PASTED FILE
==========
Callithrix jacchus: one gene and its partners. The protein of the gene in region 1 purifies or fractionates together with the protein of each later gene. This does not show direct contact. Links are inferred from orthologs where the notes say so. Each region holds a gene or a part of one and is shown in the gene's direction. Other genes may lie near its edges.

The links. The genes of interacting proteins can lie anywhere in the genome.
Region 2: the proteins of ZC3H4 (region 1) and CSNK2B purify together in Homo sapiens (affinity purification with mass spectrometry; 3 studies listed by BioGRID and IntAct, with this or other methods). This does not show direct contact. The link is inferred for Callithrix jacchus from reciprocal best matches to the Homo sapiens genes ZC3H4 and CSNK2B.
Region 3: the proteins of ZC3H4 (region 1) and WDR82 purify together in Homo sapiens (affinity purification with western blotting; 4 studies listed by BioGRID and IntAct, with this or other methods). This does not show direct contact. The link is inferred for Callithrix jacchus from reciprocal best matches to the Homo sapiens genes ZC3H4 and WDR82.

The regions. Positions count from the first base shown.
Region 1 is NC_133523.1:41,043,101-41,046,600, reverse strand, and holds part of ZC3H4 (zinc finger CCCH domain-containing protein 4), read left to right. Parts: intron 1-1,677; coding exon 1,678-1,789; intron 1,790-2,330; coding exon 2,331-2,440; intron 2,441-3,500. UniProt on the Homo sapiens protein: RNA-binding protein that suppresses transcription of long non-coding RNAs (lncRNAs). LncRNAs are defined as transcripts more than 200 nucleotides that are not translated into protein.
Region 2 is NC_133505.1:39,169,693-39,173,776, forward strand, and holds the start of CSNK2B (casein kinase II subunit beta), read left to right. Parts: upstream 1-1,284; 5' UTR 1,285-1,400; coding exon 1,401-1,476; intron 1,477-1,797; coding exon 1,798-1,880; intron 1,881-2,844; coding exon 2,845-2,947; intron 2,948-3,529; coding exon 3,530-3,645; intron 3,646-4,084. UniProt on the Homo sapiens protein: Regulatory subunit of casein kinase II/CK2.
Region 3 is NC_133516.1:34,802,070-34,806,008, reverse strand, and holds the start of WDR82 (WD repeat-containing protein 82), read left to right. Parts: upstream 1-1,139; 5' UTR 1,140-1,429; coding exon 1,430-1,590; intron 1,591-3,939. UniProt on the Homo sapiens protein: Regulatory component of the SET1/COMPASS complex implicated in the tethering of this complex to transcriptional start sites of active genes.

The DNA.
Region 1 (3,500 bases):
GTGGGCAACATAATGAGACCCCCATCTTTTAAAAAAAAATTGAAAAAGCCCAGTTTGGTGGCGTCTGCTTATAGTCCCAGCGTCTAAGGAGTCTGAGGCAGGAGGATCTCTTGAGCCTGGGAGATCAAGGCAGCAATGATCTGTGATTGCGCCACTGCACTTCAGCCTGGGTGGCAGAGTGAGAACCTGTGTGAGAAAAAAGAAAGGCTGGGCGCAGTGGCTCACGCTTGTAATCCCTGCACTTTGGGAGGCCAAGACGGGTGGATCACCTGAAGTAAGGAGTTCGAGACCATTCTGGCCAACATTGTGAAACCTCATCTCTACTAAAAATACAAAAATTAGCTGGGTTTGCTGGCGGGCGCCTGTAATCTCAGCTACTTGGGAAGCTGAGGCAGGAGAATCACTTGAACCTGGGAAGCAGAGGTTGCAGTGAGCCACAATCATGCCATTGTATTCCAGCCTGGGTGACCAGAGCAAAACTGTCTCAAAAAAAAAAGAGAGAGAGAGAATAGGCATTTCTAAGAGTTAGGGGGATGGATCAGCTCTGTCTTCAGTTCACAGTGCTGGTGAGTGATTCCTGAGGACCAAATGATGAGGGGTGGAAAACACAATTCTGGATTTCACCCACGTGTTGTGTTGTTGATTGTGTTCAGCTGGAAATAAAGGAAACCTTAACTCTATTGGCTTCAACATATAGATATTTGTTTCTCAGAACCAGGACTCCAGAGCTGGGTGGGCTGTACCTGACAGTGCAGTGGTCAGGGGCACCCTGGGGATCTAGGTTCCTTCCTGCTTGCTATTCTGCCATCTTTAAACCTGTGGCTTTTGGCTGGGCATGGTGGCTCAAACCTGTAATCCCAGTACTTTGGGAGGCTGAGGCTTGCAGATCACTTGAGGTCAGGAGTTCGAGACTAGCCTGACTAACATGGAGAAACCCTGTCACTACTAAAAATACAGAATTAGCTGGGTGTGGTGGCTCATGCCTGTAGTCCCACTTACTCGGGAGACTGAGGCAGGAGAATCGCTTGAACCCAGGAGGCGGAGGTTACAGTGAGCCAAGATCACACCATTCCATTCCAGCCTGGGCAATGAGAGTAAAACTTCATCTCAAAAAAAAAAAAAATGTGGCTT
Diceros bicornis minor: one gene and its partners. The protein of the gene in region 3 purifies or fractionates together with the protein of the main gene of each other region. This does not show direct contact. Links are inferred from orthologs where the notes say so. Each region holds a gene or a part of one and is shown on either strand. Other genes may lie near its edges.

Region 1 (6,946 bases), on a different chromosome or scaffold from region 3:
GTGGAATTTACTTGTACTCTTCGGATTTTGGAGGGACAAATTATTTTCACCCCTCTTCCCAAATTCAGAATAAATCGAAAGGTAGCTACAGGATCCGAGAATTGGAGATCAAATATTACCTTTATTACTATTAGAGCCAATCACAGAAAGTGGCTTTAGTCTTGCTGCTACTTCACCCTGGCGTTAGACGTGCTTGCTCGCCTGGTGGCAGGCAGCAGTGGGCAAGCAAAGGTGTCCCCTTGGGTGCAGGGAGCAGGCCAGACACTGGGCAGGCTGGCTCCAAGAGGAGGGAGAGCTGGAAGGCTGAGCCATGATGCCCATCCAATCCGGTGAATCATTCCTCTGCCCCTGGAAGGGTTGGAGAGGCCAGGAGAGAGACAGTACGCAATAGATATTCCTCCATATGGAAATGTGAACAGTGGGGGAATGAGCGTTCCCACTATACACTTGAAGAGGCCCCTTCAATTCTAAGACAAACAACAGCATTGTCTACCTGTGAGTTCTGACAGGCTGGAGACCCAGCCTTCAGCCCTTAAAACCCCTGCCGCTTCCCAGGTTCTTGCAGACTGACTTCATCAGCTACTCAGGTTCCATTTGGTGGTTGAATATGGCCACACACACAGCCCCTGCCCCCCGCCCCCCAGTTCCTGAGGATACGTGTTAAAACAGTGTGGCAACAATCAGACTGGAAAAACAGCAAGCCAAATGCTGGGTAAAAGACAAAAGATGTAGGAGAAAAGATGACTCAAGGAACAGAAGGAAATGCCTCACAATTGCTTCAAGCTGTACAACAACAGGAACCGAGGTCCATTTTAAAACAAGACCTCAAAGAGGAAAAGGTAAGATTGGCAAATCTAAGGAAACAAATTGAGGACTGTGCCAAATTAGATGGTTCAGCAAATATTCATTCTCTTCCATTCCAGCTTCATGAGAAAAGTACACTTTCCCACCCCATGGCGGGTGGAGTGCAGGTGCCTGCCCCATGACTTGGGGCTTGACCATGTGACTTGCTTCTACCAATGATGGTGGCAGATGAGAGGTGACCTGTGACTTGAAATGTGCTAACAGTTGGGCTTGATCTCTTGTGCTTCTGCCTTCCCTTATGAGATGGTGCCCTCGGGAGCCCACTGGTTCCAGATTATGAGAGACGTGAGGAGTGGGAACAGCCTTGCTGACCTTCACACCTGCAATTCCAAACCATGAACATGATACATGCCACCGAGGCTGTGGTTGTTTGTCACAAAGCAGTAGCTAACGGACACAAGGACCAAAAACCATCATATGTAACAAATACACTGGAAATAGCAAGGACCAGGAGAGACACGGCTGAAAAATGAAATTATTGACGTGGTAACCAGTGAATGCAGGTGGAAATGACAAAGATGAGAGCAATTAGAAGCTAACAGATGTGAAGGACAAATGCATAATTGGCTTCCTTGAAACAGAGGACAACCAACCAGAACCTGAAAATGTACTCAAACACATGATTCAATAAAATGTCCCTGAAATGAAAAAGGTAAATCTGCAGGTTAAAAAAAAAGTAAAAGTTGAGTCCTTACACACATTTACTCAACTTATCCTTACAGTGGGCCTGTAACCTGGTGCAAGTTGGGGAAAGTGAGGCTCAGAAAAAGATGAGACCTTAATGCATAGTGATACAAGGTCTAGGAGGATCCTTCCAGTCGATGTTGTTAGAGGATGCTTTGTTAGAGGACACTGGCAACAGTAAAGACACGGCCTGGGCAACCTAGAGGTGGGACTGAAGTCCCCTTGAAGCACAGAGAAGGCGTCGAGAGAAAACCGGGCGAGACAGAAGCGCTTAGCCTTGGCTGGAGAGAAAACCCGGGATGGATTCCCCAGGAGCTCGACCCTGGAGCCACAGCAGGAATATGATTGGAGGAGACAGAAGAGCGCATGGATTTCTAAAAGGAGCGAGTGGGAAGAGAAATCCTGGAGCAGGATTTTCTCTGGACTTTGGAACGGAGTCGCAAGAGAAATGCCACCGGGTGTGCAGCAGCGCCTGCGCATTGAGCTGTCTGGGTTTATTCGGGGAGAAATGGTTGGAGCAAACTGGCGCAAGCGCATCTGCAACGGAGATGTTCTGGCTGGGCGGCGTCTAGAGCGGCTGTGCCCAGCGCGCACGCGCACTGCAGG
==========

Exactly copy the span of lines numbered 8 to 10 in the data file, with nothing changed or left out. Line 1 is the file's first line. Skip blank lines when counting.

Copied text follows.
Region 3 is NC_133516.1:34,802,070-34,806,008, reverse strand, and holds the start of WDR82 (WD repeat-containing protein 82), read left to right. Parts: upstream 1-1,139; 5' UTR 1,140-1,429; coding exon 1,430-1,590; intron 1,591-3,939. UniProt on the Homo sapiens protein: Regulatory component of the SET1/COMPASS complex implicated in the tethering of this complex to transcriptional start sites of active genes.

The DNA.
Region 1 (3,500 bases):